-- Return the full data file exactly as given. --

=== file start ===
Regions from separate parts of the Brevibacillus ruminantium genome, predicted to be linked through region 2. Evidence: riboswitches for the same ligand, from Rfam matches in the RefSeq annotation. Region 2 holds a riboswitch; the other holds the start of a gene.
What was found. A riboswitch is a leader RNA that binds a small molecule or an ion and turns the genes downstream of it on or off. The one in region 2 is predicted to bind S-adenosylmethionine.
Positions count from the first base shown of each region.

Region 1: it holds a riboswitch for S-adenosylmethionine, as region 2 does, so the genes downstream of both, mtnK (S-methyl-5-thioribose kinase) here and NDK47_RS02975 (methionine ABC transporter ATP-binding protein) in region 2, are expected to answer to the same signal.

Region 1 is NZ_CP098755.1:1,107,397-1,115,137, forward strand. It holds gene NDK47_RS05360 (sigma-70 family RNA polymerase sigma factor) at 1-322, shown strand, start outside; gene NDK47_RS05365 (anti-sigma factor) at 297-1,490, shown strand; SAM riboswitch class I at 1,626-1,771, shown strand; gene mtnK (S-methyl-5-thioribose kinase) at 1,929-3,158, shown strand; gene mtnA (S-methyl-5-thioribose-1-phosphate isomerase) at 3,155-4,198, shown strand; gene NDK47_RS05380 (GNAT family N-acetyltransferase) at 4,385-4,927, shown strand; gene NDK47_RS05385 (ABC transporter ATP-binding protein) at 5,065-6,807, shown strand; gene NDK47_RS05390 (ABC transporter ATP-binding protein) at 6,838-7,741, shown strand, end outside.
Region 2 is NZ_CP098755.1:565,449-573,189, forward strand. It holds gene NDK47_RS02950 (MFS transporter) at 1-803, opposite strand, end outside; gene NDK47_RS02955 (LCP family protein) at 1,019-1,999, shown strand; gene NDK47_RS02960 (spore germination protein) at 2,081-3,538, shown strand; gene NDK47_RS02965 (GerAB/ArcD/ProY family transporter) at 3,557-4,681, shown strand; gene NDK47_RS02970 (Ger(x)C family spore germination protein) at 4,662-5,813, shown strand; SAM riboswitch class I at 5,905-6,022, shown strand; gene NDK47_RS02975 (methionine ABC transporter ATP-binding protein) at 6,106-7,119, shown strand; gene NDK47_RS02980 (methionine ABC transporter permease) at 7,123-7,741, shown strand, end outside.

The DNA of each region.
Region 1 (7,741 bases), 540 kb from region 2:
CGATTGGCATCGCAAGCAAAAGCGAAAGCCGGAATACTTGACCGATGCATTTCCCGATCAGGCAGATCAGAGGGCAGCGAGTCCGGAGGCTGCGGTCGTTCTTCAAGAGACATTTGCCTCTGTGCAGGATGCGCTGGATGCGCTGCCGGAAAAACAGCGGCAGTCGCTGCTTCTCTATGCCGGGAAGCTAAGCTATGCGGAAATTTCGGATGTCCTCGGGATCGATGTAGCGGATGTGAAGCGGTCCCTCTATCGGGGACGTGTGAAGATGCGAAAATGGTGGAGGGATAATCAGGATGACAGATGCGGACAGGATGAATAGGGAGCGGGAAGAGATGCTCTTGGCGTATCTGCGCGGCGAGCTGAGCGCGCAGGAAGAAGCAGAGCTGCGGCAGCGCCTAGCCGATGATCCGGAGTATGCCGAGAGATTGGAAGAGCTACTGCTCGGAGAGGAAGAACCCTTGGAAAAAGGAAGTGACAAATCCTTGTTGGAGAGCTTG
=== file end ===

Regions from separate parts of the Brevibacillus ruminantium genome, predicted to be linked through region 2. Evidence: riboswitches for the same ligand, from Rfam matches in the RefSeq annotation. Region 2 holds a riboswitch; the other holds the start of a gene.
What was found. A riboswitch is a leader RNA that binds a small molecule or an ion and turns the genes downstream of it on or off. The one in region 2 is predicted to bind S-adenosylmethionine.
Positions count from the first base shown of each region.

Region 1: it holds a riboswitch for S-adenosylmethionine, as region 2 does, so the genes downstream of both, mtnK (S-methyl-5-thioribose kinase) here and NDK47_RS02975 (methionine ABC transporter ATP-binding protein) in region 2, are expected to answer to the same signal.

Region 1 is NZ_CP098755.1:1,107,397-1,115,137, forward strand. It holds gene NDK47_RS05360 (sigma-70 family RNA polymerase sigma factor) at 1-322, shown strand, start outside; gene NDK47_RS05365 (anti-sigma factor) at 297-1,490, shown strand; SAM riboswitch class I at 1,626-1,771, shown strand; gene mtnK (S-methyl-5-thioribose kinase) at 1,929-3,158, shown strand; gene mtnA (S-methyl-5-thioribose-1-phosphate isomerase) at 3,155-4,198, shown strand; gene NDK47_RS05380 (GNAT family N-acetyltransferase) at 4,385-4,927, shown strand; gene NDK47_RS05385 (ABC transporter ATP-binding protein) at 5,065-6,807, shown strand; gene NDK47_RS05390 (ABC transporter ATP-binding protein) at 6,838-7,741, shown strand, end outside.
Region 2 is NZ_CP098755.1:565,449-573,189, forward strand. It holds gene NDK47_RS02950 (MFS transporter) at 1-803, opposite strand, end outside; gene NDK47_RS02955 (LCP family protein) at 1,019-1,999, shown strand; gene NDK47_RS02960 (spore germination protein) at 2,081-3,538, shown strand; gene NDK47_RS02965 (GerAB/ArcD/ProY family transporter) at 3,557-4,681, shown strand; gene NDK47_RS02970 (Ger(x)C family spore germination protein) at 4,662-5,813, shown strand; SAM riboswitch class I at 5,905-6,022, shown strand; gene NDK47_RS02975 (methionine ABC transporter ATP-binding protein) at 6,106-7,119, shown strand; gene NDK47_RS02980 (methionine ABC transporter permease) at 7,123-7,741, shown strand, end outside.

The DNA of each region.
Region 1 (7,741 bases), 540 kb from region 2:
CGATTGGCATCGCAAGCAAAAGCGAAAGCCGGAATACTTGACCGATGCATTTCCCGATCAGGCAGATCAGAGGGCAGCGAGTCCGGAGGCTGCGGTCGTTCTTCAAGAGACATTTGCCTCTGTGCAGGATGCGCTGGATGCGCTGCCGGAAAAACAGCGGCAGTCGCTGCTTCTCTATGCCGGGAAGCTAAGCTATGCGGAAATTTCGGATGTCCTCGGGATCGATGTAGCGGATGTGAAGCGGTCCCTCTATCGGGGACGTGTGAAGATGCGAAAATGGTGGAGGGATAATCAGGATGACAGATGCGGACAGGATGAATAGGGAGCGGGAAGAGATGCTCTTGGCGTATCTGCGCGGCGAGCTGAGCGCGCAGGAAGAAGCAGAGCTGCGGCAGCGCCTAGCCGATGATCCGGAGTATGCCGAGAGATTGGAAGAGCTACTGCTCGGAGAGGAAGAACCCTTGGAAAAAGGAAGTGACAAATCCTTGTTGGAGAGCTTG